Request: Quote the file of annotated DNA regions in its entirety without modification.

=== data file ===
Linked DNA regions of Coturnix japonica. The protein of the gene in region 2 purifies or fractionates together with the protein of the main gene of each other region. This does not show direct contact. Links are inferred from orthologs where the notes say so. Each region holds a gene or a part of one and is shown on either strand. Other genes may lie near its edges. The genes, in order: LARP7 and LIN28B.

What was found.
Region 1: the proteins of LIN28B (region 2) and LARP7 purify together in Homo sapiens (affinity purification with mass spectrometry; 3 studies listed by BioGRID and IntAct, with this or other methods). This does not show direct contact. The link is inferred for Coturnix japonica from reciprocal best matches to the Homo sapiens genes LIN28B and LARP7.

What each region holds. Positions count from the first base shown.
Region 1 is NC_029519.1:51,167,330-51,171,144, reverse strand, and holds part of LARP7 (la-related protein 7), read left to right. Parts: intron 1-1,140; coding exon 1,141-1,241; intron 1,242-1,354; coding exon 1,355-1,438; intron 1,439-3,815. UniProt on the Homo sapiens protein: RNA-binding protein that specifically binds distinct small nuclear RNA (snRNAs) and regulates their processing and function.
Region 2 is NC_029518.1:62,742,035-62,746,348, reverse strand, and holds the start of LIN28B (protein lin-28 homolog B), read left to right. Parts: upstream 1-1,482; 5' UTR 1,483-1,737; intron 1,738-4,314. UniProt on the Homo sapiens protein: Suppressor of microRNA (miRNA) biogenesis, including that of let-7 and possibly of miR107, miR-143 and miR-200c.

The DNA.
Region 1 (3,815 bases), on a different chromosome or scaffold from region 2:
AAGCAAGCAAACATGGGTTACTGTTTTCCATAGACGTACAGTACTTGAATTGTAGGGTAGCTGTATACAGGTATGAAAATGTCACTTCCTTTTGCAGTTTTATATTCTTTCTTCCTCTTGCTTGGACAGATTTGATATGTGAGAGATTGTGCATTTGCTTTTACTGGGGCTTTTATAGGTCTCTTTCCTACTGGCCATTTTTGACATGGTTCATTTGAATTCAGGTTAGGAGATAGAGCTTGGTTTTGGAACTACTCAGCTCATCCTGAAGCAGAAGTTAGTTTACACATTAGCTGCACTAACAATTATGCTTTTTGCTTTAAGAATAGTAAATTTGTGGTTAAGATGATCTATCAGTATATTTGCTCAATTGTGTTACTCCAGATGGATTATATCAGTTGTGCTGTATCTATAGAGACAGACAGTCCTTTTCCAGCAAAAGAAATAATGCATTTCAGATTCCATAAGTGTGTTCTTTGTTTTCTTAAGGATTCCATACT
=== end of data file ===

Linked DNA regions of Coturnix japonica. The protein of the gene in region 2 purifies or fractionates together with the protein of the main gene of each other region. This does not show direct contact. Links are inferred from orthologs where the notes say so. Each region holds a gene or a part of one and is shown on either strand. Other genes may lie near its edges. The genes, in order: LARP7 and LIN28B.

What was found.
Region 1: the proteins of LIN28B (region 2) and LARP7 purify together in Homo sapiens (affinity purification with mass spectrometry; 3 studies listed by BioGRID and IntAct, with this or other methods). This does not show direct contact. The link is inferred for Coturnix japonica from reciprocal best matches to the Homo sapiens genes LIN28B and LARP7.

What each region holds. Positions count from the first base shown.
Region 1 is NC_029519.1:51,167,330-51,171,144, reverse strand, and holds part of LARP7 (la-related protein 7), read left to right. Parts: intron 1-1,140; coding exon 1,141-1,241; intron 1,242-1,354; coding exon 1,355-1,438; intron 1,439-3,815. UniProt on the Homo sapiens protein: RNA-binding protein that specifically binds distinct small nuclear RNA (snRNAs) and regulates their processing and function.
Region 2 is NC_029518.1:62,742,035-62,746,348, reverse strand, and holds the start of LIN28B (protein lin-28 homolog B), read left to right. Parts: upstream 1-1,482; 5' UTR 1,483-1,737; intron 1,738-4,314. UniProt on the Homo sapiens protein: Suppressor of microRNA (miRNA) biogenesis, including that of let-7 and possibly of miR107, miR-143 and miR-200c.

The DNA.
Region 1 (3,815 bases), on a different chromosome or scaffold from region 2:
AAGCAAGCAAACATGGGTTACTGTTTTCCATAGACGTACAGTACTTGAATTGTAGGGTAGCTGTATACAGGTATGAAAATGTCACTTCCTTTTGCAGTTTTATATTCTTTCTTCCTCTTGCTTGGACAGATTTGATATGTGAGAGATTGTGCATTTGCTTTTACTGGGGCTTTTATAGGTCTCTTTCCTACTGGCCATTTTTGACATGGTTCATTTGAATTCAGGTTAGGAGATAGAGCTTGGTTTTGGAACTACTCAGCTCATCCTGAAGCAGAAGTTAGTTTACACATTAGCTGCACTAACAATTATGCTTTTTGCTTTAAGAATAGTAAATTTGTGGTTAAGATGATCTATCAGTATATTTGCTCAATTGTGTTACTCCAGATGGATTATATCAGTTGTGCTGTATCTATAGAGACAGACAGTCCTTTTCCAGCAAAAGAAATAATGCATTTCAGATTCCATAAGTGTGTTCTTTGTTTTCTTAAGGATTCCATACT